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Effect of blood contamination on the push-out bond strength of two endodontic biomaterials
Alireza Adl, Fereshte Sobhnamayan, Nooshin Sadatshojaee, Niloofar Azadeh
May-August 2016, 4(2):59-63
DOI:10.4103/2321-4619.180997  
Objectives: The aim of the present study was to compare the effect of blood contamination on the push-out bond strength of mineral trioxide aggregate (MTA) and calcium-enriched mixture (CEM) at different time intervals. Materials and Methods: One hundred and twenty dentin slices from single-rooted human teeth were sectioned and instrumented to achieve a diameter of 1.3 mm. The specimens were allocated into eight groups based on the materials used, the presence or absence of blood contamination, and the time. MTA and CEM were mixed and introduced into the lumens of dentin slices in groups 1–4 and 5–8, respectively. In blood-contaminated groups (1, 3, 5, and 7), the specimens were in direct contact with blood. The push-out test was performed in groups 1, 2, 5, and 6 after 3 days and in othergroups after 21 days. For the evaluation of failure modes, the samples were examined under a light microscope at × 40 magnifications. Data were analyzed by three-way analysis of variance (ANOVA). Results: The bond strength of MTA was higher than that of CEM, regardless of contamination and time (P < 0.05). For both materials, regardless of contamination, there was an increase in the bond strength from days 3to 21 (P < 0.05). Regardless of materials and time, blood contamination had no significant effect on the bond strength of materials (P > 0.05). Inspection of the samples revealed that the bond failure was predominantly of the mixed type in all groups. Conclusion: Blood contamination had no adverse effect on the bond strengths of both MTA and CEM; resistance of MTA to displacement was greater than that of CEM cement. However, the elapsed time, from 3 to 21 days, resulted in an increase in bond strength of both materials.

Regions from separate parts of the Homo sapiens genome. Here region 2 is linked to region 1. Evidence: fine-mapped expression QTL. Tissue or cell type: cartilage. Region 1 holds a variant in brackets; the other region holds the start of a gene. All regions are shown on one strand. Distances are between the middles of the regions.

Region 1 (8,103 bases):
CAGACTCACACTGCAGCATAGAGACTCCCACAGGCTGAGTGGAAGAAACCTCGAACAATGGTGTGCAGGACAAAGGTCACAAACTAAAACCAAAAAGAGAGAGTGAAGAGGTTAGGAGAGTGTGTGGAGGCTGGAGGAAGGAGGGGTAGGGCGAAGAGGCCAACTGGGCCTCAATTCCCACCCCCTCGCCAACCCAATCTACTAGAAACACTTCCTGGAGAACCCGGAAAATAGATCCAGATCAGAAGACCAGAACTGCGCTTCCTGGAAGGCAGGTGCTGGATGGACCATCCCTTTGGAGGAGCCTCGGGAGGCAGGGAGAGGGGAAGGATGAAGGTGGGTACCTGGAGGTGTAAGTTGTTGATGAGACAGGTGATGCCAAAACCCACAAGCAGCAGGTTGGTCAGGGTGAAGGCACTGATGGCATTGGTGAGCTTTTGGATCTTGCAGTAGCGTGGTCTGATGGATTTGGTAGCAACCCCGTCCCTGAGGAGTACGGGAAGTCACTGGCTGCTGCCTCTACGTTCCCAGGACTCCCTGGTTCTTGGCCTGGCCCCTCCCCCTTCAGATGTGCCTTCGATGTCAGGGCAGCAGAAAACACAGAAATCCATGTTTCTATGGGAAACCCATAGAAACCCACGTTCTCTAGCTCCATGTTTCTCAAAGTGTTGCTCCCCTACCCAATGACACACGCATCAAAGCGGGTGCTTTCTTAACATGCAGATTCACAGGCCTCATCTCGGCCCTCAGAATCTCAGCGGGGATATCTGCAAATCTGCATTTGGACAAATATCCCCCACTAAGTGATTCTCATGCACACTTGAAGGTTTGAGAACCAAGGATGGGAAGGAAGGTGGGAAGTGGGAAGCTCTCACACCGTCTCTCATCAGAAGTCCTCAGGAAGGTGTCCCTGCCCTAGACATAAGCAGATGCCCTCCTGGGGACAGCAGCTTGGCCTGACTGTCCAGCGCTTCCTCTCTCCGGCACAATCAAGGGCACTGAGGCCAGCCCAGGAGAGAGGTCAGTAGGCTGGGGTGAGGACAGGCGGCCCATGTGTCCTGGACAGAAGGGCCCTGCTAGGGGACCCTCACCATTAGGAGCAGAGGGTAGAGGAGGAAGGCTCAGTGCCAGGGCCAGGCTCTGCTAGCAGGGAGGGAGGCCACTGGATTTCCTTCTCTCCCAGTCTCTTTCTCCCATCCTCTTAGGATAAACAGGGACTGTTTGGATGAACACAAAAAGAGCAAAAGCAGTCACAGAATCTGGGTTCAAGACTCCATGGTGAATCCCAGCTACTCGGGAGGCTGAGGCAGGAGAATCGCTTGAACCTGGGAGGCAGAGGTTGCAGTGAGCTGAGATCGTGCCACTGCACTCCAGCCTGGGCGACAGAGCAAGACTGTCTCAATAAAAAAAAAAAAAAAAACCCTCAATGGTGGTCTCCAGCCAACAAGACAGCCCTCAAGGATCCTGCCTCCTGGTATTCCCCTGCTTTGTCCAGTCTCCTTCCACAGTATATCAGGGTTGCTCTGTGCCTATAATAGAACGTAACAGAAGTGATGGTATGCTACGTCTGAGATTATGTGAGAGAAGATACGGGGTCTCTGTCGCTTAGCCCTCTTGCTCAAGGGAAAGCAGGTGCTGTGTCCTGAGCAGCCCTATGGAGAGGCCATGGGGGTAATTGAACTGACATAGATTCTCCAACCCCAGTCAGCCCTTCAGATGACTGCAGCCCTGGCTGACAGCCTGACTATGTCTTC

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REVIEW ARTICLES
The effect of orthodontic tooth movement on endodontically treated teeth
Hakan Aydin, Kursat Er
May-August 2016, 4(2):31-41
DOI:10.4103/2321-4619.181001  
There is often the need of moving teeth, which was endodontically treated or teeth still in endodontic treatment. Orthodontic movement of endodontically treated teeth was approached with suspicion for many years, and clinicians abstain from applying orthodontic movement to teeth. This movement inevitably causes biological reactions in periodontal ligament and pulp. Application of a severe orthodontic force for a long time can cause irreversible pulpitis and necrosis in pulp by increasing pulp inflammation process. Use of moderate and intermittent forces enables sufficient tooth movement, limits the damage in the pulp, and allows the damaged pulp healing. Microscopic root resorption occurs in all teeth during orthodontic treatment, which is clinically insignificant and cannot be determined radiographically. The aim of this review is to determine issues to be considered for endodontic terms before orthodontic treatment, the alterations which may be occurred in the pulp, hard tissues, and periapical region of the teeth during and after treatment and how these changes affect the results of treatment.